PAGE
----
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I’m Twittered Out

15 Jul

For quite a while I was on the Twitter bandwagon. It’s a great source of information, from news to technology to just keeping in touch with friends. And although I still send the occasional tweet, I don’t log into the site very often anymore.

It was almost like information overload. I followed several different news organizations, other public relations professionals and other businesses in my industry. Plus a few of my favorite movie or television stars (but of all the stars I felt that only @Alyssa_Milano actually sent out quality tweets). When you start to follow a few hundred people, the feed is going so fast that you can barely keep up with all the messages.

Then you find yourself using tools like TweetDeck and HootSuite to group people and keep up with different subjects or groups of people. Tweets are typically short, 140 characters or less. But often these tweets link to a site with more information on the subject. Then you spend some time looking at links, retweeting stuff that you found interesting or replying to comments that other people may have said. Next thing you know, you’ve lost an hour or so.

And since there is always so much information, you find yourself going back to find older posts. I saw the signs of addiction. Tweeting at least eight times a day to make sure that I stay in people’s feed. Sometimes scheduling tweets to make sure I didn’t miss peak hours. I’d also spend tons of time looking for interesting things to post.

I often used Twitter as part of my social media strategy at my job. Twitter can be a great marketing tool, if you know how to use it. The people that are just sales pitch-y and not informational or conversational, can be quite irritating. Twitter is a great way to get at early adapters. Twitter is also one of the few social media networks that has a primarily middle aged male demographic.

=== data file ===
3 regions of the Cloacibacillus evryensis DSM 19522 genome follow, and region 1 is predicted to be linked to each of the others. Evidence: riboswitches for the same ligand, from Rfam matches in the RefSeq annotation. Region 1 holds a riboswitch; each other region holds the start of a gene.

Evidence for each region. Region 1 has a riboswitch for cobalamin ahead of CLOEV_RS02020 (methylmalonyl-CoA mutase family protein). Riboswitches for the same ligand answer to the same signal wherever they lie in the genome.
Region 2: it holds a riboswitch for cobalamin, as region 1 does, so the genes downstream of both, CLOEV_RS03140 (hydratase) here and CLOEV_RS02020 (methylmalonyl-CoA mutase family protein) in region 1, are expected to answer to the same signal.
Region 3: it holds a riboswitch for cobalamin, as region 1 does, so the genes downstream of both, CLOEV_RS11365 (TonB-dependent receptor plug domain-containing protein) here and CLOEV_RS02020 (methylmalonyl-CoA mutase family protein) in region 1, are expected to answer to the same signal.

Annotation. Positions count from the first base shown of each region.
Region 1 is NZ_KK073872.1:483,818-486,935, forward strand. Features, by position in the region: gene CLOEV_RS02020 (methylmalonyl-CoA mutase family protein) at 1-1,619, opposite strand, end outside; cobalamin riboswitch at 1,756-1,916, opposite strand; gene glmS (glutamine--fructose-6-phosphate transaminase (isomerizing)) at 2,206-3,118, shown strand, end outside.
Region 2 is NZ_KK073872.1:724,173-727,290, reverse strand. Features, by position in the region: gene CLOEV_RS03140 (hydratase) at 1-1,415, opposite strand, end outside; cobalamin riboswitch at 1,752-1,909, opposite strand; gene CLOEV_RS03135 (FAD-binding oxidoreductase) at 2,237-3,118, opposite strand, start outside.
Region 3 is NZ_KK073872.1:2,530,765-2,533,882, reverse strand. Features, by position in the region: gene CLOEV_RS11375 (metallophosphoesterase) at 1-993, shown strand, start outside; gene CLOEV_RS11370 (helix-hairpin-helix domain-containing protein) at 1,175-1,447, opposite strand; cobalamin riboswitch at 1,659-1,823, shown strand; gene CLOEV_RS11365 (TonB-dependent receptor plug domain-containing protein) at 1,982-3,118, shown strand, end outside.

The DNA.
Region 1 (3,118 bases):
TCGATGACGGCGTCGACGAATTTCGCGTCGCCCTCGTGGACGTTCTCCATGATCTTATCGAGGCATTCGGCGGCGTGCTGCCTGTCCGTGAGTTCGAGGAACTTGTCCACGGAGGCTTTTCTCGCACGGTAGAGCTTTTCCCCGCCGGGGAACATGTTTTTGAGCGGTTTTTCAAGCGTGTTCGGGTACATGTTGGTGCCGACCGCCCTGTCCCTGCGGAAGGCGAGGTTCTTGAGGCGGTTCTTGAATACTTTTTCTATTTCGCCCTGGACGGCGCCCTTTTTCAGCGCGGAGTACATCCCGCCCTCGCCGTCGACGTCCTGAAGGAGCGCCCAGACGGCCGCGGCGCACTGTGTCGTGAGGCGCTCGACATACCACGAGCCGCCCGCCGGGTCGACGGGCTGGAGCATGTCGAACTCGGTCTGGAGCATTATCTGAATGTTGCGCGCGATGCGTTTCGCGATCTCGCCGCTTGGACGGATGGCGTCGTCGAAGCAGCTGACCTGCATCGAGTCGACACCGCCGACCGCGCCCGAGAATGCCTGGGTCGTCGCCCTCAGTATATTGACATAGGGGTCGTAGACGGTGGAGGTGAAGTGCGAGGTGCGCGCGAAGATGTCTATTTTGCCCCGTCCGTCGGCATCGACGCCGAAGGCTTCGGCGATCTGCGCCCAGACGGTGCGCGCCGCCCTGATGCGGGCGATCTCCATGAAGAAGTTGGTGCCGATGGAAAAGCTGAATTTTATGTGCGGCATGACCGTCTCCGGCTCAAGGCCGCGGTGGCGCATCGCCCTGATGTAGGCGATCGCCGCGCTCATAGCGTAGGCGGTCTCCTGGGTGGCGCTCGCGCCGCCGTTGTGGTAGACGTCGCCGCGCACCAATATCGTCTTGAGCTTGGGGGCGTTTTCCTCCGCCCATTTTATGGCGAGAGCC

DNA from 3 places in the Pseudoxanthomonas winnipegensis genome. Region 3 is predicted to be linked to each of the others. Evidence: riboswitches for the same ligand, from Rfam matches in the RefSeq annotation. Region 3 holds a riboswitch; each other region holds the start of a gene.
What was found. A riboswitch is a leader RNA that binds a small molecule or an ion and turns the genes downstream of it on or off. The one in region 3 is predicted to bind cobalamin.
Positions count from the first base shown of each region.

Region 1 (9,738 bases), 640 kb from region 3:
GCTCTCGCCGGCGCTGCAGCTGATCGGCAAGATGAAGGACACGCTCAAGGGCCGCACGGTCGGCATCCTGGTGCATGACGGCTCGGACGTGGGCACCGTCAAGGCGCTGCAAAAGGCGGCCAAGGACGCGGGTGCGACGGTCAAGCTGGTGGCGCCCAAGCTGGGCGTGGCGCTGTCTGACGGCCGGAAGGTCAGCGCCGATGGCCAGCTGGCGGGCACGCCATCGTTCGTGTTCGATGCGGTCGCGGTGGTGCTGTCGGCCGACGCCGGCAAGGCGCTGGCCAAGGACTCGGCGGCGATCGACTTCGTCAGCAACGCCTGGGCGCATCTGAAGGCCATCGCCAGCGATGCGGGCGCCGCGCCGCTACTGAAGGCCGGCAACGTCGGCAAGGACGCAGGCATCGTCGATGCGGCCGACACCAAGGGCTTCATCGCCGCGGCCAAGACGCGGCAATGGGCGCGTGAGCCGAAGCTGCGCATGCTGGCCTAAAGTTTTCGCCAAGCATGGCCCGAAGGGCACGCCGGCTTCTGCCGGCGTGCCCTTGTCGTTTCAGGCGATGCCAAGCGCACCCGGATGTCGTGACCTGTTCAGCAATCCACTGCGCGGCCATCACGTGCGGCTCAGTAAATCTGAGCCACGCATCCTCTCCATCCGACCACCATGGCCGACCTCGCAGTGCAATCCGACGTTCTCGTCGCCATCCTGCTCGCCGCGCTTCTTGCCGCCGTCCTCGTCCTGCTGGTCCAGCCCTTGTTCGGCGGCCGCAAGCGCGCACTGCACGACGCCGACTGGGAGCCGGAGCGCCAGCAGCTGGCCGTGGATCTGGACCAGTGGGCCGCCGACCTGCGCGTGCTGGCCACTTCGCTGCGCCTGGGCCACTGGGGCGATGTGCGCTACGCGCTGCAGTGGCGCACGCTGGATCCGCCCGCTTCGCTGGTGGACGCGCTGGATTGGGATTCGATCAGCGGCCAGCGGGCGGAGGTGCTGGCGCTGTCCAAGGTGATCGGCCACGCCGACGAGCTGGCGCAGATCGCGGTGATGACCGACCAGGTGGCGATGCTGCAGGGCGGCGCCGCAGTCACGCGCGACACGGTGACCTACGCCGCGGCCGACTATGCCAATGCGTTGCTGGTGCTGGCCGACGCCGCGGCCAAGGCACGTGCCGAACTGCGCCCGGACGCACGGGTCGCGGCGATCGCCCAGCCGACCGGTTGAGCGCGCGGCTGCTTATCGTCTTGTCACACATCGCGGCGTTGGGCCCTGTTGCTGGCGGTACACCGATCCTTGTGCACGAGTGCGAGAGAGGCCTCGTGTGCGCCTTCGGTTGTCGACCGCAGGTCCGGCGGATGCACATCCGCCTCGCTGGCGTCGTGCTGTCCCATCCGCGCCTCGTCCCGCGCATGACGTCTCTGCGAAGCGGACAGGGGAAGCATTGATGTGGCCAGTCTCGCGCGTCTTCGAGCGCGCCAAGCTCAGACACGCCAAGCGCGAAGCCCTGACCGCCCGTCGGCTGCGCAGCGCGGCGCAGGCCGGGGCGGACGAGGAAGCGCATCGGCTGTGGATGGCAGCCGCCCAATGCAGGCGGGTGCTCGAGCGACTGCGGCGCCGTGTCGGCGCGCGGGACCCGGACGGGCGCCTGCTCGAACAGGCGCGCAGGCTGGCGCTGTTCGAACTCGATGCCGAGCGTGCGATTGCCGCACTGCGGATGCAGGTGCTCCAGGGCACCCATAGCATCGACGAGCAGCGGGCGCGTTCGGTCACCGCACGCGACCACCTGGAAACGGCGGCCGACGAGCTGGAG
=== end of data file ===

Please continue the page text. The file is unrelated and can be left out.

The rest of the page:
While I think that Twitter is a great service, at least temporarily I’m not going to be as active on Twitter. But you can still follow me if you’d like @LHaliburton.


Only an Expert on My Life

15 Jun

So as a person that creates social media campaigns for other people and businesses, I know I need to create a strategic plan for myself. I’ve seen Hajj Flemings speak several times about “personal branding”. Other conferences have said that you should use your blog and Twitter to express on what subject matter you are an expert. Well I honestly don’t have much that I think people would have an interest.

I could talk about work, but honestly talking about news trends, social media and healthcare isn’t that fun when you do it all day. Besides there are people much more versed in these subjects than me.

I love social media, but I can’t tell anyone on Twitter how to make their tweets more effective. The people that I follow are already great (so check out some of the people I follow).

So on what subjects am I an expert? I sometimes ask myself that question everyday. But these are the things that I have concluded I know most about:

  • Single and almost 30
  • Living in Detroit
  • Looking for a new job in this economy
  • Media: I love TV, movies, music, reading and the internet

So here’s my life, love it or hate it, I have to live it.

How Twittascope Screwed my Twitter Account

19 Feb

I can’t even remember why I clicked on Twittascope. I think I saw it on another friends page. I really didn’t realize the permission that I had given them to my account. At first I thought it was fine, they only sent one tweet a day, in the morning. After a month, I went to their website and unsubscribed. I also went to the Twitter settings and blocked them from my connections. But somehow they kept sending tweets.

The problem came when I spent about six weeks away from Twitter while taking care of a sick relative. I just couldn’t send out any tweets because everything seemed so grave. That darn twittascope somehow kept sending out tweets. Because of Twitter’s Terms of Service, they have blocked my account from the search function. I’m assuming it is because the only tweets coming out for weeks was from a third-party and also posted the same message to several other accounts.